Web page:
Langford Lodge was a target in Operation Grün, a second front to Operation Sea Lion, which was the planned Nazi invasion of Britain.

German paratroopers were to capture Langford Lodge, Aldergrove and Nutts Corner while RAF Long Kesh, Lisburn was to be destroyed.

The RAF resumed control of the airfield in 1946.

It ultimately closed as a military airfield in 1953.

In 1959, the estate was bought by the Martin Baker Aircraft Company - which manufactures ejector seats - and Territorial Army Sappers blew up the mansion house, deeming it to be unsafe.

In 1942 it was reported that some errant squaddies had swiped gold from the ‘big house’.

The British Newspaper Archive revealed: “The larceny of gold sword mountings and other property from Langford Lodge, had a sequel when at a special court before Mr. W. H. Cullen, JP, Morrice Druker, Dufferin Avenue, Bangor, was charged with receiving a quantity of broken gold, value about £115, between December 1, 1941, and January 31, 1942, at Bangor, the property of the representatives of the late Major H. F. W. Pakenham, Langford Lodge.

“Druker was also charged with purchasing gold from an unauthorised person contrary to the Defence Regulations. Sidney Green, Princetown Road, Bangor, and Jack Goldwater (or Waters), Victoria Road, Bangor, were charged with aiding and abetting in these two offences.

“Goldwater was further charged with being an accessory after the fact of the thefts from Langford Lodge, and further, with receiving two snuff boxes, value about £22, knowing them to have been stolen.”

A Royal Army Service Corp driver Roy Ernest Chambers gave evidence that at Langford Lodge, he and another soldier broke into the strong room and forced open two large showcases containing a quantity of gold and silver articles.

“They shared the stuff. About four nights later the witness again went into the strong room and stripped the gold decorations from two swords.

“Before Christmas, he sold some of the stolen articles and some of the broken gold in Belfast.

“About this time he saw an advertisement for old gold and answered it, receiving a reply from J. Waters, 126 Victoria Road, Bangor. He met Waters (or Goldwater) outside the GPO, Belfast, and sold him two snuff boxes for £355.

“Waters arranged for the disposal of the stuff in Bangor. Shortly after Christmas he went to Bangor and was taken by Waters to a house near the railway station and introduced to two men, one of whom was Sidney Green.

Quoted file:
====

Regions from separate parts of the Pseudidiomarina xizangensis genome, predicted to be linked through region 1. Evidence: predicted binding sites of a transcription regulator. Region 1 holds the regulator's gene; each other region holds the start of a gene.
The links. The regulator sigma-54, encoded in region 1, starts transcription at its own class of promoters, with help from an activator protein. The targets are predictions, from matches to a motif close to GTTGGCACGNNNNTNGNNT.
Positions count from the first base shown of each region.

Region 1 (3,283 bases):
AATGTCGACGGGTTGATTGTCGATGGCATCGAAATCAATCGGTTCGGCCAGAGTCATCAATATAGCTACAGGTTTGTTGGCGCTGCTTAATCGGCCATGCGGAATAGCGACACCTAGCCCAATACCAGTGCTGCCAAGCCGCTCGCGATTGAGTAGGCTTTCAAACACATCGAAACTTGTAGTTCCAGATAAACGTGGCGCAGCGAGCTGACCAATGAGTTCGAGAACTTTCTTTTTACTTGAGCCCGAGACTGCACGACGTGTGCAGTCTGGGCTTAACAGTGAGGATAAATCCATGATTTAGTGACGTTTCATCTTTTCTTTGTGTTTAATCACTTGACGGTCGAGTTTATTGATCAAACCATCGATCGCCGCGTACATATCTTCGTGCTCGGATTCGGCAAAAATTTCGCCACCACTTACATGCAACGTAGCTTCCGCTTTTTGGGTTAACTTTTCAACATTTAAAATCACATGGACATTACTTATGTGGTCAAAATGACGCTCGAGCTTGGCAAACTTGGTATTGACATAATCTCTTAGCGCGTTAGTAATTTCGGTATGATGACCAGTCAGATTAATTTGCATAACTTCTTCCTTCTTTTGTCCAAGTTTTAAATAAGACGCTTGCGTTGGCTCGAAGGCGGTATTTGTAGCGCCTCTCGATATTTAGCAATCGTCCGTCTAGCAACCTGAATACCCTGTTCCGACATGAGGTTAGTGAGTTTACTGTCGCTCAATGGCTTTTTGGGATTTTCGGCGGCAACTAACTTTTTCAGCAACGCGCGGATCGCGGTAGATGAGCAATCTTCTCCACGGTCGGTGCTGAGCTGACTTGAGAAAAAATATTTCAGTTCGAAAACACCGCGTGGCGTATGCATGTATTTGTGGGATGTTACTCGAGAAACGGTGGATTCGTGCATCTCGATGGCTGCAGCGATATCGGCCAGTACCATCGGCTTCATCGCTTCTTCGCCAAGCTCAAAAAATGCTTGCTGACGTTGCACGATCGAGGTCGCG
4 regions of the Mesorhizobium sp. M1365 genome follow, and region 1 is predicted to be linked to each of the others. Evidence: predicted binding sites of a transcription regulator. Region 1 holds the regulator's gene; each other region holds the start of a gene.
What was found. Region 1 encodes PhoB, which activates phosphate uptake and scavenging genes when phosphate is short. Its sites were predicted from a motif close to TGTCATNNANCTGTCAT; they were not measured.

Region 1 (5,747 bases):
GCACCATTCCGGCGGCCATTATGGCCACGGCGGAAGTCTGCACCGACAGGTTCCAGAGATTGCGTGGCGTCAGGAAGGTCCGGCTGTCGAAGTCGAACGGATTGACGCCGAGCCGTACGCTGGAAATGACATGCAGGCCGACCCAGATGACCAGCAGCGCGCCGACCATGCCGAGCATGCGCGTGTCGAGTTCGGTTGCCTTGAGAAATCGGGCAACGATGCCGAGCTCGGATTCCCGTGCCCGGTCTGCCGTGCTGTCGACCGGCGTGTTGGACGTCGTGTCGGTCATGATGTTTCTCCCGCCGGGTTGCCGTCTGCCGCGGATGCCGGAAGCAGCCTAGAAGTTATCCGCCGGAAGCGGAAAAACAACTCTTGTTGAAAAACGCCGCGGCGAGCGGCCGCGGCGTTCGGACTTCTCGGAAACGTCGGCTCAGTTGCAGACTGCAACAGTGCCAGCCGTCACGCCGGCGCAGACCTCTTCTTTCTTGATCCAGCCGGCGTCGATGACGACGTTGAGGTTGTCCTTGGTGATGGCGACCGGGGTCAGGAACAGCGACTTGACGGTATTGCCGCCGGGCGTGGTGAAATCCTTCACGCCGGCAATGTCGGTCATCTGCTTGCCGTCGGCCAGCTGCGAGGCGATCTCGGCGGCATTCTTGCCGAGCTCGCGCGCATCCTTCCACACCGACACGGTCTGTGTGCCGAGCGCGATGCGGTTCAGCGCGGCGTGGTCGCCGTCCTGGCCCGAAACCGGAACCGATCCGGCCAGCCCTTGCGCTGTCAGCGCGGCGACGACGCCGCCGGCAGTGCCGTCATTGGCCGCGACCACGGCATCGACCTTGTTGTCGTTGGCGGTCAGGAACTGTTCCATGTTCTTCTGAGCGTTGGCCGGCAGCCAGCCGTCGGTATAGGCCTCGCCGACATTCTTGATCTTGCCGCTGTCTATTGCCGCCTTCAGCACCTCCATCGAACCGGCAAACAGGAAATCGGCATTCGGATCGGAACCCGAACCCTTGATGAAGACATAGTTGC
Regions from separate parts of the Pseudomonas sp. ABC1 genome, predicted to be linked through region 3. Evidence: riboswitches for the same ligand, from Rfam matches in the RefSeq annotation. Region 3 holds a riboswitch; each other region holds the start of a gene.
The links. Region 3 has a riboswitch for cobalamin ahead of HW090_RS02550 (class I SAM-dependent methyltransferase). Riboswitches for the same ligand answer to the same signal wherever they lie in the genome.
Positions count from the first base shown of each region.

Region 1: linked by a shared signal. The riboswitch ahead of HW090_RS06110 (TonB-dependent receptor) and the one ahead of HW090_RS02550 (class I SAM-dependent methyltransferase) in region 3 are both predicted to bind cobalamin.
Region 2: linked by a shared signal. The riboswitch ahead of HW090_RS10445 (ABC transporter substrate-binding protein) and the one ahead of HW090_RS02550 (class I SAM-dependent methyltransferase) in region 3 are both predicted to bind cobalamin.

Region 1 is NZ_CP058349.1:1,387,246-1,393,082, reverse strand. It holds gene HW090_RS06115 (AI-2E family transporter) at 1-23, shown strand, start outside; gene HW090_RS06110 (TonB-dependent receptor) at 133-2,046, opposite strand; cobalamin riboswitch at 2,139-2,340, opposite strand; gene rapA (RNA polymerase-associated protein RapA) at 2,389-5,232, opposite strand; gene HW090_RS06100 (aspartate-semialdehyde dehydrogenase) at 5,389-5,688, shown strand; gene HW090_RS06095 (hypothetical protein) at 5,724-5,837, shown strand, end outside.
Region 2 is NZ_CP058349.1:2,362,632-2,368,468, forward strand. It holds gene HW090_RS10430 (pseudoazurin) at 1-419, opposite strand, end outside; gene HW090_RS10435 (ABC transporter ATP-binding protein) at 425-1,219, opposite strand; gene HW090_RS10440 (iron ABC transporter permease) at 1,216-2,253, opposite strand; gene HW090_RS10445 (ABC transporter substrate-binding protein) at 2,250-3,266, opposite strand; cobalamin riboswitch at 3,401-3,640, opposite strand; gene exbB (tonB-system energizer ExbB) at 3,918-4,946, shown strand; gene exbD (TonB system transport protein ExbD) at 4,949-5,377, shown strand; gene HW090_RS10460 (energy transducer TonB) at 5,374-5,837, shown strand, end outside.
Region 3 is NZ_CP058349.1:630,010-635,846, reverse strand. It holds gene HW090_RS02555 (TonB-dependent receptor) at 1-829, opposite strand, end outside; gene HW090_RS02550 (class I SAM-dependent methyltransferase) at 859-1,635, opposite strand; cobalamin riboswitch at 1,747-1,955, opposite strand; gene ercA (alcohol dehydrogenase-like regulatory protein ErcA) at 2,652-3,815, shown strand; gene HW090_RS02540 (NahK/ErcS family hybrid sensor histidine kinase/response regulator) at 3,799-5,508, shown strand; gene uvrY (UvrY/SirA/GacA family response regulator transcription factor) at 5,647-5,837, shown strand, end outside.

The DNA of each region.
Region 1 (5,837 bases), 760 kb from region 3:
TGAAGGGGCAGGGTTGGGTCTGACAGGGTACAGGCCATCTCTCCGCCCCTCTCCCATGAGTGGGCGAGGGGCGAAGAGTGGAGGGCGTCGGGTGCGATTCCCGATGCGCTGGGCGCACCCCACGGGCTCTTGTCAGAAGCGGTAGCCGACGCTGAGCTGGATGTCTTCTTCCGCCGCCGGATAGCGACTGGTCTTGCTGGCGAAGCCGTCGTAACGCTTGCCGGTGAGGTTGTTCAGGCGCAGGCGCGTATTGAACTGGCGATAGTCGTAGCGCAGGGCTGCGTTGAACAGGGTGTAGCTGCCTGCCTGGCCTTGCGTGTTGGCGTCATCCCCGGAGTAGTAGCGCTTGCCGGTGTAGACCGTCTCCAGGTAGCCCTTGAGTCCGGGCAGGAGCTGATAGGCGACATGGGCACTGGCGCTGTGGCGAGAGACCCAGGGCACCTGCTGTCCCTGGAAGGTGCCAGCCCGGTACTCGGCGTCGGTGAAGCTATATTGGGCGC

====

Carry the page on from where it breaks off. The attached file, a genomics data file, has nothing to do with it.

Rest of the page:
“While he was bargaining with Green about the price of the gold Morrice Druker came in.

“Green explained matters to Druker and the latter offered him £l00 for the gold, which witness refused, and Druker paid him £115 for it.

“Witness gave him a receipt. A man in the room asked him where he got the stuff and he said he got it from the beaches at Dunkirk.

“The nine pieces of gold now produced were those he sold to Druker. The witness added that he was at present serving a sentence of 12 months' imprisonment imposed by a general court-martial on July 14 last for the larceny of the gold produced and other articles from Langford Lodge.”

Replying to Mr. Fox, witness said he gave his full name and unit when replying to the advertisement.

“He might have got 45s from Waters for the two snuff-boxes. He said he found them on the beach at Dunkirk. Henry Cinnamond, valuer, said in June, 1940, he made an inventory of the contents of Langford Lodge.

“In March, 1942, he found that jewellery, miniatures, a gold watch, snuff-boxes, gold mounting of swords and furniture were missing. The gold snuff-box was worth £20 and the sword mounting £120.”

There were also many famous visitors to Langford Lodge. On his way to England, Glenn Miller made a stop there. The USAAF. renamed the Langford Lodge base theatre ‘The Project Magnet Hall’, where he played on August 13 1944.

Earlier the same day he played the American Red Cross Club at the Plaza Ballroom, Chichester Street, Belfast. Miller also visited Gartree and played the then-new pipe organ, which is still used to this day.

The organ itself was a gift to the congregation from the US 8th Army Air Force. Their Chaplain Reverend Norman Nygaard preached in the church on February 7 1943.

It’s also suggested that Miller paid a visit to St Catherine’s Church of Ireland in Killead, still inside the security cordon of the old RAF Aldergrove.